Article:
August 25, 2006

A Wrinkle in Time

Posted in Modern Classics, Science Fiction at 7:18 pm by j128

A Wrinkle in Time

A Wrinkle in Time (this is my favourite cover)

A Wrinkle in Time by American author Madeleine L’Engle was published in 1964 after several refusals due to the fact that, in Madeleine L’Engle’s words, “it was too different.” Copies of A Wrinkle in Time, published by Random House Children’s Books, has an added afterword, though not by Madeleine L’Engle, explaining the science behind A Wrinkle in Time.


The story begins with the line, “It was a dark and stormy night,” an allusion to the opening words of Paul Clifford by Edward George Bulwer-Lytton.

The protagonist is Margaret “Meg” Murry, thirteen, and eldest child of the Murry family. Her siblings are Sandy and Dennys, twin brothers, who are two years younger than Meg, and Charles Wallace, Meg’s “dumb baby brother” who is five. Charles Wallace is often considered dumb because he does not talk around other people other than his family and is described as “something new” by Mrs. Murry.

Mr. and Mrs. Murry are both scientists, though in different fields. Mr. Murry, who’s been missing since before Charles Wallace began to talk, is an astrophysicist and Mrs. Murray who is gifted with gorgeousness and violet eyes is a microbiologist who works in her lab from her home.

The plot of A Wrinkle in Time is about the rescuing of Mr. Murry, who’s been missing for some years after a secret and closely guarded experiment conveyed by the government.

The people who rescue him are his children, Meg and Charles Wallace, and their new aquaintance, Calvin O’Keefe. The children are aided by three eccentric and mysterious women, Mrs Who, Mrs Which, and Mrs Whatsit. (N.B. Madeleine L’Engle requested to have the abbreviation of mistress the British way, but it was either ignored or the publishers went ahead anyway.)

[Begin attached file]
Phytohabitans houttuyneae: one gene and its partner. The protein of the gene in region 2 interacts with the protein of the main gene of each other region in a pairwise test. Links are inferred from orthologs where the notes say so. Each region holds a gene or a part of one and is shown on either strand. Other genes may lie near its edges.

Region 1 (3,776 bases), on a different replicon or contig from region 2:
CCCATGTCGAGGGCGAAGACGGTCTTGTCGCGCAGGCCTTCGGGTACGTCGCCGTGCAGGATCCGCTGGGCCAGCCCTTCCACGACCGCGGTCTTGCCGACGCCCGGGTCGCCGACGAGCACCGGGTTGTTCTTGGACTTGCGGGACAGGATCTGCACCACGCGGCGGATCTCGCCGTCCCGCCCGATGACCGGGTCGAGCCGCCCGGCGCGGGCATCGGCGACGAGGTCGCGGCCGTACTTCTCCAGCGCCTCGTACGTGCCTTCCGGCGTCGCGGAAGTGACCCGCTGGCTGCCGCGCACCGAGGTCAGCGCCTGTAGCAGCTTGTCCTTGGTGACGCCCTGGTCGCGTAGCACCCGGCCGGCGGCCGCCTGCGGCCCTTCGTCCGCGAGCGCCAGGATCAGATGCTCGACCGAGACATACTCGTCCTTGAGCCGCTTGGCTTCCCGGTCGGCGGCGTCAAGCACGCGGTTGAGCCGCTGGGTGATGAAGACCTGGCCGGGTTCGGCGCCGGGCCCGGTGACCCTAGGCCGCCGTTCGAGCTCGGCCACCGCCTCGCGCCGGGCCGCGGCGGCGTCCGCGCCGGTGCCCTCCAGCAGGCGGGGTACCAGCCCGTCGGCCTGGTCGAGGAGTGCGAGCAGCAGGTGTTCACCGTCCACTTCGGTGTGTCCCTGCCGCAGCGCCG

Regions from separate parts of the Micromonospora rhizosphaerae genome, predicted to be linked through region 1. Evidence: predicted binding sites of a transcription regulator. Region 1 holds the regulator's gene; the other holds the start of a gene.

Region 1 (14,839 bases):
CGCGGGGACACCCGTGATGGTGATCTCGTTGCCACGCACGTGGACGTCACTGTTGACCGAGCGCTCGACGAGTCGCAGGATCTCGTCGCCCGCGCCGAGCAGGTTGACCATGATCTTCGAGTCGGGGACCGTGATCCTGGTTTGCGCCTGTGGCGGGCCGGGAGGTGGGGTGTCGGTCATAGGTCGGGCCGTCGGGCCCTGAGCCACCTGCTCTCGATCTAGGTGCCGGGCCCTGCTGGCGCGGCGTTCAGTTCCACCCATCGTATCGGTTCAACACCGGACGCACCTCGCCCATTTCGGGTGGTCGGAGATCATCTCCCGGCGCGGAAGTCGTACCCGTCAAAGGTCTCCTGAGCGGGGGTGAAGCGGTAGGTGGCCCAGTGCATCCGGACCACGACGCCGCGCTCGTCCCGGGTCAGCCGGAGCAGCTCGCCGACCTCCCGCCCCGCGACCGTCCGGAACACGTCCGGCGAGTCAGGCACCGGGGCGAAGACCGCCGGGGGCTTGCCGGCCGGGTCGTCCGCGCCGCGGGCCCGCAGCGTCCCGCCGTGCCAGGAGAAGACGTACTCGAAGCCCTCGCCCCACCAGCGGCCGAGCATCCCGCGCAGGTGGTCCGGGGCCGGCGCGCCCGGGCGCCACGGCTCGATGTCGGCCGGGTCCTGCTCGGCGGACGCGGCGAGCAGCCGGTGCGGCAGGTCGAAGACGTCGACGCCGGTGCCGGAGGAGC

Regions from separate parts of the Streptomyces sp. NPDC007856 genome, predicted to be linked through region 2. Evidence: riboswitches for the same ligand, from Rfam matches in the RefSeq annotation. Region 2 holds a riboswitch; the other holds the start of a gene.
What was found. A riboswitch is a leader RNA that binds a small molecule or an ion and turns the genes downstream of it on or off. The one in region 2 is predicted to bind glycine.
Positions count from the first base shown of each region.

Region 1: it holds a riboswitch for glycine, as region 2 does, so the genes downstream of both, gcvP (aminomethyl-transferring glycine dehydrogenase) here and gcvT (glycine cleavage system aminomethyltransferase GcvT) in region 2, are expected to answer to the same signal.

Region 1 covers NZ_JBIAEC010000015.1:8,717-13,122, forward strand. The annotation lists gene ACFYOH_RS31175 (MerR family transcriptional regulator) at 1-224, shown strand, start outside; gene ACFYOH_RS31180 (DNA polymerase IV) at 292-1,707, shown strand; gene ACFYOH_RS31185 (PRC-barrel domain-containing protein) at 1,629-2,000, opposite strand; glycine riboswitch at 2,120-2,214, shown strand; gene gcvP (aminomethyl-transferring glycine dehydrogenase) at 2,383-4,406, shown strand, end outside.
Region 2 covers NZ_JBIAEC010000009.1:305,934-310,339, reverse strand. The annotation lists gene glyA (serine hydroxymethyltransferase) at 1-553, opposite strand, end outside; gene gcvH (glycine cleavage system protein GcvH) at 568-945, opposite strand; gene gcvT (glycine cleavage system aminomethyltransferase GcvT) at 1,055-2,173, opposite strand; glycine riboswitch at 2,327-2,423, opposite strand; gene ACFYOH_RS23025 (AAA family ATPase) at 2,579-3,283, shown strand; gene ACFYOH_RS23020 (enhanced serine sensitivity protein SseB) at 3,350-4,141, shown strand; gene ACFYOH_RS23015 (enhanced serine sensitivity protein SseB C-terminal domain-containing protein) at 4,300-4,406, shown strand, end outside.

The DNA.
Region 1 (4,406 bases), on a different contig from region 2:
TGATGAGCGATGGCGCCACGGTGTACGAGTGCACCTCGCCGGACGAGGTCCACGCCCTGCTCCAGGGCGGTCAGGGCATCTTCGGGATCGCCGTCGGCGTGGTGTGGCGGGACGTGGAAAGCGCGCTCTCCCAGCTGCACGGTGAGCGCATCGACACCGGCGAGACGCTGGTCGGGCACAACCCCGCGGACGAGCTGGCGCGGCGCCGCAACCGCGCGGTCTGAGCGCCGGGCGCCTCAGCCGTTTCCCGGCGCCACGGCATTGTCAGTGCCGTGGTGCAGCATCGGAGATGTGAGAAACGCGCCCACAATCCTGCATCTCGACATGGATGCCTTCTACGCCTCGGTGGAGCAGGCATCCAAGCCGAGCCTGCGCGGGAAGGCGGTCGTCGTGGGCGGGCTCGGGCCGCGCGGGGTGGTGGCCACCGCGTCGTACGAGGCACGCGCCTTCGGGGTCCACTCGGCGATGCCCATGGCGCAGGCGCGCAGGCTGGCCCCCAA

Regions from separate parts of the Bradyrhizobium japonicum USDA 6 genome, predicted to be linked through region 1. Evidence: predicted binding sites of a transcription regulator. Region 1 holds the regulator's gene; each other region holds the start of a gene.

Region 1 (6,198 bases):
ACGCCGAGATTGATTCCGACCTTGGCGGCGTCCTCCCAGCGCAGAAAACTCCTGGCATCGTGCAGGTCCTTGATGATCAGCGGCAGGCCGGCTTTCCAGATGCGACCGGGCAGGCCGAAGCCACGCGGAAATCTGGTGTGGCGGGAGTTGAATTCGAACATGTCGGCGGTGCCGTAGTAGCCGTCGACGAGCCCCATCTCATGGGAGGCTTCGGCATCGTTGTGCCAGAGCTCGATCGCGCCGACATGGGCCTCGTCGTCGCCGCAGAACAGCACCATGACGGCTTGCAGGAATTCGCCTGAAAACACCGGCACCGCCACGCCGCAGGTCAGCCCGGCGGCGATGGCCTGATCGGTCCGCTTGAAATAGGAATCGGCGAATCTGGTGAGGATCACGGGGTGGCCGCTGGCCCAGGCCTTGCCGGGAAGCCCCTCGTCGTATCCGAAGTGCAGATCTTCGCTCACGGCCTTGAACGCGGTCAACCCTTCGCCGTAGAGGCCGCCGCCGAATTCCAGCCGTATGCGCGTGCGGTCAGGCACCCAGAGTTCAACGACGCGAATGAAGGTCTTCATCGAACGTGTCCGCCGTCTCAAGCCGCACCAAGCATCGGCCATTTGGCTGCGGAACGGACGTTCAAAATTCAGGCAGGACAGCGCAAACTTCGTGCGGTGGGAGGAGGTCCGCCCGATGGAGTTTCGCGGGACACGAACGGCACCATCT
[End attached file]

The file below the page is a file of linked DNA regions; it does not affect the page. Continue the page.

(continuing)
The three women tesseract with the three children, making a wrinkle in time to Camazotz after visiting a few other planets and witnessing a horrible black thing, the visible manifestation of evil. But they say that this black thing is being fought by many beings, the greatest being from Earth. The children name some of the greatest people of all time including Leonardo da Vinci and Albert Einstein.

Camazotz is being ruled by a large dismembered human brain, referred to the population as IT. IT has Mr. Murray trapped, and Mr. Murray is fighting IT’s power.

Charles Wallace is tricked by the Man-with-red-eyes and is sucked into the power of IT. Meg almost dies, except that Mr. Murry tesseracts with Calvin and Meg in time. They leave Charles Wallace behind with IT.

After Meg has recovered on a safe planet inhabited with strange creatures who are furry beings in various sizes and possessing various limbs Meg rescues Charles Wallace with the one thing that IT does not have.

The Murrays fall back to Earth, and it seems not a minute has passed. And not a minute has passed because they tesseracted, they made a ‘wrinkle’ in time.

The family reunites and the “Mrs W’s” call Charles Wallace, Meg, and Calvin aside to tell them something, but the children never find out what the strange women were going to say for they are blown away suddenly.


A Wrinkle in Time was adapted by Disney as a television movie in 2003. After having seen it, I don’t think it’s the best version of the story, shall we say, and the story was modified for the movie’s sake. The special effects, such as Mrs Whatsit’s transformation, could stand for some improvement with CGI, I think. It is available on DVD.

Other books in these series, sometimes referred to as The Time Quartet are: (in chonological order) A Wind in the Door, Many Waters, and A Swiftly Tilting Planet.


A Wrinkle in Time– Detailed article including summary and discussion, etc. about A Wrinkle in Time.